The project sought to investigate the practical activities and material conditions of higher education-based teacher educators’ work in England and Scotland. We worked with a small sample of 13 teacher educators from a variety of institutions in England (8 participants) and Scotland (5 participants). The participants had a range of experience, subject specialism, level of academic qualification and phase (although most were, nominally at least, secondary subject specialists). We interviewed and observed participants at work and asked them to complete work diaries at two different points in our year-long study. We made both quantitative and qualitative analyses of our data.
The research revealed that relationship maintenance was an almost defining characteristic of teacher educators’ work. Relationship maintenance involved activities directed at partnerships with schools but also a great deal of work on individual student teacher wellbeing. Superficially, the activities underlying this category included email and telephone correspondence and informal conversations in school or the university or college. On closer analysis, however, we found that these communicative activities were in fact aimed at maintaining (and in some cases building or repairing) relationships with students, staff in schools (professional tutors or mentors) and colleagues at the university. Partnership teacher education – in which schools work with universities and colleges to train teachers – works and there is abundant existing evidence in support of this fact. But our small-scale study across England and Scotland shows that it is the higher education tutor who seems to make it work, often at the cost of research-informed teaching and research.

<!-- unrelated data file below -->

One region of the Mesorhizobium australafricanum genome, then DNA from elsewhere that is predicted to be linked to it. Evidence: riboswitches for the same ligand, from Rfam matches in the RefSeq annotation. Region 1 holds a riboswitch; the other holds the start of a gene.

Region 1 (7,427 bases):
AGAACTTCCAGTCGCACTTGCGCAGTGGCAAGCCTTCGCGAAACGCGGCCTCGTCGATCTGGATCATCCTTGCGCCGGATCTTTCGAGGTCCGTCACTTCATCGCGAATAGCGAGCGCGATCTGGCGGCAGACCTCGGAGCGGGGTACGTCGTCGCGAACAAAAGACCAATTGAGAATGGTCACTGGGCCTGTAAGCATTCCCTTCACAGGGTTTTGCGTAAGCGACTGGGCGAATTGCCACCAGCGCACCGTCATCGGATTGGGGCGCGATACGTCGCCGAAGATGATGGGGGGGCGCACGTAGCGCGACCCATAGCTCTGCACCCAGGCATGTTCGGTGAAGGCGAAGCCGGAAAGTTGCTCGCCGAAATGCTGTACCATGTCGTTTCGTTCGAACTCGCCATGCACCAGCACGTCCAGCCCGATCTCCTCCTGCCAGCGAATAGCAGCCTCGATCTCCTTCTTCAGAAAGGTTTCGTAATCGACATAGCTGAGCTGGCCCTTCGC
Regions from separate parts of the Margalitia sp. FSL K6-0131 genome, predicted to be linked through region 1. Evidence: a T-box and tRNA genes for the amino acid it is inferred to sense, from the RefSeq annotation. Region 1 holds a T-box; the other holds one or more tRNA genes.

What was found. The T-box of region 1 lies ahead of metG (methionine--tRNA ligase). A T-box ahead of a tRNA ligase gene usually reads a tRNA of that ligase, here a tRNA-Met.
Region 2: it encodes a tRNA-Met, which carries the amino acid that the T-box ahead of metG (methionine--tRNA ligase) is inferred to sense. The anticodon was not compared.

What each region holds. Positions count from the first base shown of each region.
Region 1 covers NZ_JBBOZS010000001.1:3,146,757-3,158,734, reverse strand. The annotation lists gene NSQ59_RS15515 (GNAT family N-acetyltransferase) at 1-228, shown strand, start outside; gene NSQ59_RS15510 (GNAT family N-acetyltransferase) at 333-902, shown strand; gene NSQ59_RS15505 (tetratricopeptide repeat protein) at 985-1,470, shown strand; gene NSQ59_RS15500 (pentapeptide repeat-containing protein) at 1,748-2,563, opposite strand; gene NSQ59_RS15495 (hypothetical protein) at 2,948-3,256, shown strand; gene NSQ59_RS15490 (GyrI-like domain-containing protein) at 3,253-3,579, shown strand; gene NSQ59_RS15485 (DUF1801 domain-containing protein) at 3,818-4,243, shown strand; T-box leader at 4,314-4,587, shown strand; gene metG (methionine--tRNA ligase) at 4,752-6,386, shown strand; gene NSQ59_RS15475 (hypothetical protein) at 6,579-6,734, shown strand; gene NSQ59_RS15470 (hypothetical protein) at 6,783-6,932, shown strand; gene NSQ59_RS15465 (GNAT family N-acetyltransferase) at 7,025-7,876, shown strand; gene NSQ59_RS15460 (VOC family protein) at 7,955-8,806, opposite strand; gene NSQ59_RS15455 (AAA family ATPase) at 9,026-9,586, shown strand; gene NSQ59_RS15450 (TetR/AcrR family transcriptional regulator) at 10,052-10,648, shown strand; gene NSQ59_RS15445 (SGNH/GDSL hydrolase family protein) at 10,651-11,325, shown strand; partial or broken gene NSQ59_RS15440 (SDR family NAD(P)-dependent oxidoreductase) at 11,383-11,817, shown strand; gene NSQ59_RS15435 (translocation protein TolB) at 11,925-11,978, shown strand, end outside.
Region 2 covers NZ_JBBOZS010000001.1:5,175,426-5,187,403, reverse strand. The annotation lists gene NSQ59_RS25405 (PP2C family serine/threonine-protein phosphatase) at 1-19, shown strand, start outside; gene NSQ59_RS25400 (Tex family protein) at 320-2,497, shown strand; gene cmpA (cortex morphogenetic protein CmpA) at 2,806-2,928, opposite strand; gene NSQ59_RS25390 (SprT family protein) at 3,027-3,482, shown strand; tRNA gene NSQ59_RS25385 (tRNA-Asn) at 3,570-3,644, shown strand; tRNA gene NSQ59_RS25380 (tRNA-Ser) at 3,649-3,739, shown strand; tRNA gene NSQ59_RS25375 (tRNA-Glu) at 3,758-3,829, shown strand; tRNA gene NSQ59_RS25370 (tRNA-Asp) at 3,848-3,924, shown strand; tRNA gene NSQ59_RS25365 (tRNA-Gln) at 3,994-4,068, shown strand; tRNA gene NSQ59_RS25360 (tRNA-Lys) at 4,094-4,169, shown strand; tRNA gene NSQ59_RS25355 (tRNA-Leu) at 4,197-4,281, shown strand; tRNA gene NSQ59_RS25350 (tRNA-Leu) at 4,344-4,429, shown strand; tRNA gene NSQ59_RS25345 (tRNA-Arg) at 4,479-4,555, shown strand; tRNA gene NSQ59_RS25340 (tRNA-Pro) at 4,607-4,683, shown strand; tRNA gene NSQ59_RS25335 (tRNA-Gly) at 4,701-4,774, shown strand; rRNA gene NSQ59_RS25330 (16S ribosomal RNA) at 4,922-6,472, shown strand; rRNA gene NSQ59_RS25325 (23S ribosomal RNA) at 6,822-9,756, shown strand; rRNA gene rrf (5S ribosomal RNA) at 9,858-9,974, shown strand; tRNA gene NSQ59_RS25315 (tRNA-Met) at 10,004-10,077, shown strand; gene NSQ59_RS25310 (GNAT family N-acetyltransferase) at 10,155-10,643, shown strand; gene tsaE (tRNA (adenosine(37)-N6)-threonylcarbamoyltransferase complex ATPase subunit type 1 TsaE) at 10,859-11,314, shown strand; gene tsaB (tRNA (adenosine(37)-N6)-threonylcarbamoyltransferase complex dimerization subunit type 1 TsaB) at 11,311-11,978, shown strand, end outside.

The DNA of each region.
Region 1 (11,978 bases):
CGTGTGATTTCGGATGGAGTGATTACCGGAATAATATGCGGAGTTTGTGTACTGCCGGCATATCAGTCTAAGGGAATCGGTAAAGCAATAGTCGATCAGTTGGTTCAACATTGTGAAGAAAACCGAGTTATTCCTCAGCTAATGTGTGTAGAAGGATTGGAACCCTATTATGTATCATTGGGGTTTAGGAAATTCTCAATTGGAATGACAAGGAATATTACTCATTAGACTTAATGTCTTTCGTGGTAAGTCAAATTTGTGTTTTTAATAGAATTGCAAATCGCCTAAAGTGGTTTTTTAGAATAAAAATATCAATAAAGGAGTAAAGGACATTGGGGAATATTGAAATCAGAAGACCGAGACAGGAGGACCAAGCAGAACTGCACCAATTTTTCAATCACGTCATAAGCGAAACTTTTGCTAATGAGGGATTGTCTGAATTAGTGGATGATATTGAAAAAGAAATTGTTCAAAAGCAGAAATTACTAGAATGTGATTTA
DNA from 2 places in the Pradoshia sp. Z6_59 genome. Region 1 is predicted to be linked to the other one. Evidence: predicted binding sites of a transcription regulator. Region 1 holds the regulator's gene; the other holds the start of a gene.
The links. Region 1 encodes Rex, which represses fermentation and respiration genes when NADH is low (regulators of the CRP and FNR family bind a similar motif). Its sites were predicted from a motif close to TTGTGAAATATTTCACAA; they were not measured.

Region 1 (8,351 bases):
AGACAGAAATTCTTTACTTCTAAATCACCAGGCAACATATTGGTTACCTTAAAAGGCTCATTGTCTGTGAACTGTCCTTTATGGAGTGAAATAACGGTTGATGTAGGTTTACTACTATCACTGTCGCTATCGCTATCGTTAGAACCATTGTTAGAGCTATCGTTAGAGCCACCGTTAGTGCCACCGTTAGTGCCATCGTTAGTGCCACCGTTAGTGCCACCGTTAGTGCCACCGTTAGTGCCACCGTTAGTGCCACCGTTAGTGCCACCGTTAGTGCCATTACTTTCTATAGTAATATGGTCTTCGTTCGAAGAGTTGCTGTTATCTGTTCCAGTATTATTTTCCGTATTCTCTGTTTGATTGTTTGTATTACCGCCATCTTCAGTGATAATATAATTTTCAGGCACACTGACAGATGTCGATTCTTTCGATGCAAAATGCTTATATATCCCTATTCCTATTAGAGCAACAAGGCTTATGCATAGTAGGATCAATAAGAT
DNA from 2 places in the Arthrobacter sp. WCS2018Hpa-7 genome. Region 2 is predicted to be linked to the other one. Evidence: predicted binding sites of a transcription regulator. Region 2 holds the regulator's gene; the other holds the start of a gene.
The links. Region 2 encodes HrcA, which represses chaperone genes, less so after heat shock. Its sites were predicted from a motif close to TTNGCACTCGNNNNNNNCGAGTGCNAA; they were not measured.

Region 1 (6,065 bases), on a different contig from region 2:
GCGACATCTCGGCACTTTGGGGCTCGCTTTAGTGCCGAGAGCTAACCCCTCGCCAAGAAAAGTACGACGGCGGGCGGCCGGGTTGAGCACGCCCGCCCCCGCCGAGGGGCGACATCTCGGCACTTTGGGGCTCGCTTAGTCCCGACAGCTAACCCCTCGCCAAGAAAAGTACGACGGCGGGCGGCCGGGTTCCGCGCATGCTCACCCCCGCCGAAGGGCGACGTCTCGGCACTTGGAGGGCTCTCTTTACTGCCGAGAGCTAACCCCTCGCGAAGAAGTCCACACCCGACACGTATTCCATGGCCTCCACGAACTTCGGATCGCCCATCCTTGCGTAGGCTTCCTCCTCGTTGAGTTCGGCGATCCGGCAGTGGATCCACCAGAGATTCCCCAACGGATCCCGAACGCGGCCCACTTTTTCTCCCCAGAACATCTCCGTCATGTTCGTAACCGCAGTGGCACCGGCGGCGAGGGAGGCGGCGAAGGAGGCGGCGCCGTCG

In talking about their work, teacher educators characterised it as socially important and highly pressurised. More experienced teacher educators tended to regret policy-determined changes in their role towards quality assurance and away from higher-level teaching. Their experience as teachers was an important, perhaps necessary, foundation of the work, but it was the cumulative experience of assessing many lessons by student teachers in many different schools that provided teacher educators with a distinctive if not unique breadth of contextual perspective on the developing beginner.